In his 2019 Christmas message, Prime Minister Boris Johnson took the opportunity to “wish [the British people] all a merry little Christmas… a day of inestimable importance to billions of Christians the world over.” The song he referenced – ‘Have Yourself a Merry Little Christmas’ – is probably one of the season’s most popular secular songs.
And yet the season to which it refers can actually be quite stressful.
To misquote Jane Austen, ‘It is a truth universally acknowledged, that a man who seeks to celebrate Christmas in a Christ-centred manner must often be in want of success.’
Christmas, as experience over a number of decades shows, isn’t always the easiest time of year.
Last year was great but, by the time it was over, my family felt a little deflated – a bit like of one those giant plastic Father Christmas figures once the air is let out.
I wonder if others found their Christmas similarly tiring, with hours spent shopping for presents, wrapping presents, opening presents, making a note of who bought which present, so they can be duly thanked, then spending ages separating the rubbish – some of it broken presents – out for recycling.
And that doesn’t even take into account the time spent shopping for food; preparing food, cooking food,; eating food (the easy part!); then clearing it all away again (“Leftovers, anyone?”); doing the dishes and putting everything back where it came from.
Like me, you’ve probably heard the song, ‘Have Yourself a Merry Little Christmas’, and possibly noticed that, despite its beauty, it’s also surprisingly melancholy.
There seems to be a kind of disconnect between the pensive, wistful tune and the positive, hopeful words – a bit like the joy Christmas promises (and can sometimes bring), as well as the regret and sadness the season potentially offers.
In fact, as one of my more poetic friends pointed out: “There are times I think Hugh Martin’s sorrowful song is more suited to a funeral than a festive feast.”
For many, Christmas without Christ really is one of the saddest times of the year. A period, for some, of shopaholic excess, overindulgence, loneliness and stress – with crushingly sad thoughts of friends and family passed on, long gone, or memories of a Christmas past that was decidedly less poignant.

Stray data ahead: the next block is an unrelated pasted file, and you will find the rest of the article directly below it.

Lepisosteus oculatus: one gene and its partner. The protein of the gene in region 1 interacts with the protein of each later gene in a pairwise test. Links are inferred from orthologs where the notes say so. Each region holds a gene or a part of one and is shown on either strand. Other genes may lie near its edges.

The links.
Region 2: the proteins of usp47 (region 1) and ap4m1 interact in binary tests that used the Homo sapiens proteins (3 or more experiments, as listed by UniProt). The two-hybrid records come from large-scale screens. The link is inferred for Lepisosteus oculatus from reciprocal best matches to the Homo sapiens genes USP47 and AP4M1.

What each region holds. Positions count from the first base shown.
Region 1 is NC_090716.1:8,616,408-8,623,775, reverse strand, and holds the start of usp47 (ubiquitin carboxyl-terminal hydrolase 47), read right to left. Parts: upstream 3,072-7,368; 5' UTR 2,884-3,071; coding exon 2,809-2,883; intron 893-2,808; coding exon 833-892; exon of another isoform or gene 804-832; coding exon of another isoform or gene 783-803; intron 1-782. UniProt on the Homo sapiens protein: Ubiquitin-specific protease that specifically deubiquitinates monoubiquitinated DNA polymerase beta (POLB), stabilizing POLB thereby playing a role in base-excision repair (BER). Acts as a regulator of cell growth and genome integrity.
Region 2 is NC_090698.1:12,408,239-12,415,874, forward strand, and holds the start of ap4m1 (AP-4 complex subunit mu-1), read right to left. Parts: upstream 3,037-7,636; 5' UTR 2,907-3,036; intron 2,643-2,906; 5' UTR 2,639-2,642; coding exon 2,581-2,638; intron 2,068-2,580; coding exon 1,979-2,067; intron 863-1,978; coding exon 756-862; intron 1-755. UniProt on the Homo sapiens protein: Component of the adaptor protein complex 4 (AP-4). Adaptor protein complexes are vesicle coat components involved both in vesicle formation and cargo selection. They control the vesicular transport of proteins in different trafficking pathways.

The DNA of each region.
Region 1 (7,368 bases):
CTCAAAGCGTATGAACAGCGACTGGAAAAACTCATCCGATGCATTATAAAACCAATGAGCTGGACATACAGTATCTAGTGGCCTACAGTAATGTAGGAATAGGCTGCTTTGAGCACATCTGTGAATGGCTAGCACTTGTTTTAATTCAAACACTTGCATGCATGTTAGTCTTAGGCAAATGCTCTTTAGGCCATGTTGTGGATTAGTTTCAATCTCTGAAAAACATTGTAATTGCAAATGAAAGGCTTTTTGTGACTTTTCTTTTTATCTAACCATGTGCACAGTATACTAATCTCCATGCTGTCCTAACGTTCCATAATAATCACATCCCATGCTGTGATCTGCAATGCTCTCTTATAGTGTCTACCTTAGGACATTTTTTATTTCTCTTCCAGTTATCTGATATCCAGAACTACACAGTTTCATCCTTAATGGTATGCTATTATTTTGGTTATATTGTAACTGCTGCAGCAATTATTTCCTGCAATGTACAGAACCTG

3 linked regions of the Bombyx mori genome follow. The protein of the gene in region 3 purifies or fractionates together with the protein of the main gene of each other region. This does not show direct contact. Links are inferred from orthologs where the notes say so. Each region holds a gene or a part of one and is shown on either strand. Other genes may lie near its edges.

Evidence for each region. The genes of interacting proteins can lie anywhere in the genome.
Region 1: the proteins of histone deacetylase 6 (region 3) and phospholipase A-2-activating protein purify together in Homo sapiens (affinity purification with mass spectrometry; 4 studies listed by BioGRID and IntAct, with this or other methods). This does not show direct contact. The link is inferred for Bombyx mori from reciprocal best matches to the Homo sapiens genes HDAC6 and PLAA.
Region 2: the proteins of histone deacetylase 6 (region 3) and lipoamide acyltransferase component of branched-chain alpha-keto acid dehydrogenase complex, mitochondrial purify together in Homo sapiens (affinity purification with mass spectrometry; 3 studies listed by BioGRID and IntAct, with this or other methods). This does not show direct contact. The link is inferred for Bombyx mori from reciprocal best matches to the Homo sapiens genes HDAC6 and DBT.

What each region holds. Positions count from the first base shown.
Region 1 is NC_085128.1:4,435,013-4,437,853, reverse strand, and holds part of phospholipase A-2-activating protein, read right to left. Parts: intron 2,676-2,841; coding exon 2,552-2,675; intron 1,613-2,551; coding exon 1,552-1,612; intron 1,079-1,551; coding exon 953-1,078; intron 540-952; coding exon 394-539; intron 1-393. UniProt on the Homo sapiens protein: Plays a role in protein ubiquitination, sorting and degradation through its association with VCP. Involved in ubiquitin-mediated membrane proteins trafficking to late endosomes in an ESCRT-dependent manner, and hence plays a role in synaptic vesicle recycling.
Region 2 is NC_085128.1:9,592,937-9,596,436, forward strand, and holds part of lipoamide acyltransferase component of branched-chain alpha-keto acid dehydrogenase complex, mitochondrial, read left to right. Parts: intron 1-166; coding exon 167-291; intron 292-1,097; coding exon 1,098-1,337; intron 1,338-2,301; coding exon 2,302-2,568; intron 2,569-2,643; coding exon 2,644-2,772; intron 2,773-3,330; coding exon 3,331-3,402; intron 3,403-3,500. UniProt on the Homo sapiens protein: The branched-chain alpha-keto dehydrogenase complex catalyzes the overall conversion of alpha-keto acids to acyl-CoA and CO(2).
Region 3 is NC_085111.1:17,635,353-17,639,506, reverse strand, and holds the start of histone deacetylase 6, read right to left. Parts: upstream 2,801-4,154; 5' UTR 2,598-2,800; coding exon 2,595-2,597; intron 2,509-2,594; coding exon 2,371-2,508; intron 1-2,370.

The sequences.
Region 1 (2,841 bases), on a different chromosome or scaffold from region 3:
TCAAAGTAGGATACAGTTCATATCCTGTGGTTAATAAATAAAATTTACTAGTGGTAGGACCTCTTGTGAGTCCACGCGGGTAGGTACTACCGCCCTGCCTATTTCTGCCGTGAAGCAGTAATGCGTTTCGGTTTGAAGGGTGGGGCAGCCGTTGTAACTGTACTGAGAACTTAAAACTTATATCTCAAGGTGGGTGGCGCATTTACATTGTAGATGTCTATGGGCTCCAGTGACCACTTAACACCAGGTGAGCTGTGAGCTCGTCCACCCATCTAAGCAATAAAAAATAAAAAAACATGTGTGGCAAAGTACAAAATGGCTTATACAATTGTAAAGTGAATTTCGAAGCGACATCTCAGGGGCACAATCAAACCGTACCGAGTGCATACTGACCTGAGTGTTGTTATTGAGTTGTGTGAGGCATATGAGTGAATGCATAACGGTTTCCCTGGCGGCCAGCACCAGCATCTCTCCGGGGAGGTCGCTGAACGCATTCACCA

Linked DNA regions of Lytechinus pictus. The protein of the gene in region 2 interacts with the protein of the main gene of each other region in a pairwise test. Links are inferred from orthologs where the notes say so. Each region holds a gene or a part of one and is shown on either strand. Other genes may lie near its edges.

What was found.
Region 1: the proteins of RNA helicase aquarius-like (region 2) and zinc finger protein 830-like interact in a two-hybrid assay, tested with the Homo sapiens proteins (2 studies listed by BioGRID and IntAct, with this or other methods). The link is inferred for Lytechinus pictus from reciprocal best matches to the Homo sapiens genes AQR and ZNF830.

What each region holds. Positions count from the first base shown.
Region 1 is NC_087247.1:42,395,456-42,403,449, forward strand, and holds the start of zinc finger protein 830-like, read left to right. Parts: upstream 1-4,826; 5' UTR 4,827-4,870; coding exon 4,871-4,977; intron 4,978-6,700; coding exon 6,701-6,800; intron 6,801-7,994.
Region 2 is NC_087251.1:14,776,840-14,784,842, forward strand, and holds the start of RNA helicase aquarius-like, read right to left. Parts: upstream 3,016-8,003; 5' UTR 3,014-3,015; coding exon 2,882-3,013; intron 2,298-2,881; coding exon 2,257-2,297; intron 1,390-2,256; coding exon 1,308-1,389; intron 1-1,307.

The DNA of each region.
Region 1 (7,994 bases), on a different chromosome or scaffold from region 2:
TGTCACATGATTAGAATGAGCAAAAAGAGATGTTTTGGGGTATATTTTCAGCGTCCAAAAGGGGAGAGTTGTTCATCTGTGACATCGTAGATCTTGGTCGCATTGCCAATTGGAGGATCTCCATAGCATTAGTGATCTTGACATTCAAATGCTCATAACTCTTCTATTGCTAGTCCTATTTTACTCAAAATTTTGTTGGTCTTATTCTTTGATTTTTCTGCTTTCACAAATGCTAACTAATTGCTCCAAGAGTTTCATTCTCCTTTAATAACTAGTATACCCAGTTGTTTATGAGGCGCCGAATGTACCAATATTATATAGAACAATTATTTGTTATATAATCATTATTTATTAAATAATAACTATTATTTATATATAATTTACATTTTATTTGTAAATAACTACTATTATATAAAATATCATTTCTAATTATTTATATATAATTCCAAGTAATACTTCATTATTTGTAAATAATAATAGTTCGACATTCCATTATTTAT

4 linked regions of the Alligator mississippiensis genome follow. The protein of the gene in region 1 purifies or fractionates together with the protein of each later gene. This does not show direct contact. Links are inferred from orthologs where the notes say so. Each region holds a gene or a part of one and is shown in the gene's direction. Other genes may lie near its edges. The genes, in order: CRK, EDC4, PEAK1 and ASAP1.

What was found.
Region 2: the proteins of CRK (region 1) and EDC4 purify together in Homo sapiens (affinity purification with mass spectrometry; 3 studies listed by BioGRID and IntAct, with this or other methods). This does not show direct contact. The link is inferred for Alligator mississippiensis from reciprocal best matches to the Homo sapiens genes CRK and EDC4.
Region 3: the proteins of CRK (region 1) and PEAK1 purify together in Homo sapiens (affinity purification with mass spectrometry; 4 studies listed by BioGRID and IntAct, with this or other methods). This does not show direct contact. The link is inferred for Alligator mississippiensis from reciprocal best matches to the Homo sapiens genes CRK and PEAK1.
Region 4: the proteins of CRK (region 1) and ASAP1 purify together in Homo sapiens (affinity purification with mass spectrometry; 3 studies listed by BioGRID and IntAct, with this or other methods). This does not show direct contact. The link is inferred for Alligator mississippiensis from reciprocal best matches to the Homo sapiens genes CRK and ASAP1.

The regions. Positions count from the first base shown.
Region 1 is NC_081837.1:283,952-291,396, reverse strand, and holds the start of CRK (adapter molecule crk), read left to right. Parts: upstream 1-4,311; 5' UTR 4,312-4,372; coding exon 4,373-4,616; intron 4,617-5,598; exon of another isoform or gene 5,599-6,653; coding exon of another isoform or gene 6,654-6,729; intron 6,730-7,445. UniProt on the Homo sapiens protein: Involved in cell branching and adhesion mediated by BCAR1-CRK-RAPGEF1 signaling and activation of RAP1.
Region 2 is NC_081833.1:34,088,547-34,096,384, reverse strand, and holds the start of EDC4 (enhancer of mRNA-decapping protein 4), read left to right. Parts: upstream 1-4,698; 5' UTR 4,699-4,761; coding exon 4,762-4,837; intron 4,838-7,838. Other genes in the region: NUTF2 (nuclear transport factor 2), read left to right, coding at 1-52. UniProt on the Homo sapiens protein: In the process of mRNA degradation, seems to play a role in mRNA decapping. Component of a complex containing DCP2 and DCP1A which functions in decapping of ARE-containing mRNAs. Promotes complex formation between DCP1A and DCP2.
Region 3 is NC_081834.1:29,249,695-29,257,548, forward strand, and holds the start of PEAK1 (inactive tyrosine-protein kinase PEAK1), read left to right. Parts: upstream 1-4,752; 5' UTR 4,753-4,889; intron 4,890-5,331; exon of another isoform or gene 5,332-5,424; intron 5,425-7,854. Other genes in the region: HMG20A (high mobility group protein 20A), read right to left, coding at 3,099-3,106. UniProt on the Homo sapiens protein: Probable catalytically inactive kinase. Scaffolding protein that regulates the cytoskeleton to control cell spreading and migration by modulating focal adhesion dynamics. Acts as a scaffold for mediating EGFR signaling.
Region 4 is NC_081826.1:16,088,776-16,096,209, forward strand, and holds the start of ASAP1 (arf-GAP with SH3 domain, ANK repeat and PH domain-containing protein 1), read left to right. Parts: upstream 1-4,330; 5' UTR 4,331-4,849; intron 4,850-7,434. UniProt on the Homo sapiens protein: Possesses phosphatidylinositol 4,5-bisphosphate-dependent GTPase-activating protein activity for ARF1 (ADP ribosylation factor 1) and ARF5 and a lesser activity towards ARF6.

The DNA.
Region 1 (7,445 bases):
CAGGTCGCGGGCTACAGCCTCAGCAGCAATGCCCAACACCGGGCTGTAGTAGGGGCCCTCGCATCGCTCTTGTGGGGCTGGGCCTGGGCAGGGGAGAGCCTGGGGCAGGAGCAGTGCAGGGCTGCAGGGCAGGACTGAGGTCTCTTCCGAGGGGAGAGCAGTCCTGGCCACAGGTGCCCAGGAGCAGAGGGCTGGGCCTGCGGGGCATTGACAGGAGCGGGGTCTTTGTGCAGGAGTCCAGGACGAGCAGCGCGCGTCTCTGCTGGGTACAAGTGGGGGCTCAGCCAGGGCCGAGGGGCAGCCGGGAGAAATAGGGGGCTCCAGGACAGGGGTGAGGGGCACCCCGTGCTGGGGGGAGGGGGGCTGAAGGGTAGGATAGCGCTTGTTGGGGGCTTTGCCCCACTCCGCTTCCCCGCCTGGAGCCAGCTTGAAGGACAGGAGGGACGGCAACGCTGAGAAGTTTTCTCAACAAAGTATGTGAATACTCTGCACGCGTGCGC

But why does the song – though undoubtedly popular – sound so sad? Well, there are at least four versions!
The original lyrics – written for the 1944 musical Meet Me in St Louis, about a family about to be uprooted to New York – are deeply depressing: ‘Have yourself a merry little Christmas, it may be our last. Next year, we may all be living in the past… No good times like the olden days, happy golden days of yore. Faithful friends who were dear to us, will be near to us no more.’
But the actors involved felt it was too disheartening, and asked composer Hugh Martin to amend it. So he changed the words to: ‘Have yourself a merry little Christmas, let your heart be light. From now on, our troubles will be out of sight… Here we are as in olden days, happy golden days of yore. Faithful friends who are dear to us, gather near to us once more.’
Later, in the 1950s, Frank Sinatra thought the words were still too maudlin. So the lines, ‘Through the years, we all will be together, if the Fates allow. From now on, we’ll have to muddle through somehow’ were altered to: ‘Through the years, we all will be together, if the Fates allow. Hang a shining star upon the highest bough!’
But what of the man who composed the famous tune?
Although he’d had tremendous success writing songs for hit musicals, Hugh Martin suffered from depression, and had a nervous breakdown at the age of sixty. While in hospital, he “begged the Lord to heal me”, and eventually committed his life to Christ. His life, he explained, had been self-centred, and he had “hit rock-bottom. God had to bring it to my attention that I was not all I thought I was.”
After his recovery, Martin spent his last decades playing gospel music and speaking at Christian events. “It was my pleasure to talk about Jesus,” he once said. “There’s nothing I’d rather do.” He died in 2011, at the age of 96.
Ten years before his death, Martin wrote a ‘sacred’ version of the song, containing lyrics even more upbeat and upbuilding than those he had written earlier:
‘Have yourself a blessed little Christmas, Christ the King is born. Let your voices ring upon this happy morn. Have yourself a blessed little Christmas, serenade the earth, tell the world we celebrate the Saviour’s birth. Let us all proclaim the joyous tidings, voices raised on high. Send this carol soaring up into the sky, this very merry blessed Christmas lullaby.’
Gary Clayton is married to Julie, the father of Christopher (16) and Emma (13) and works for Mission Aviation Fellowship (MAF). To learn how MAF’s fleet of 131 aircraft help bring the Christmas message to some 1,400 remote destinations, visit www.maf-uk.org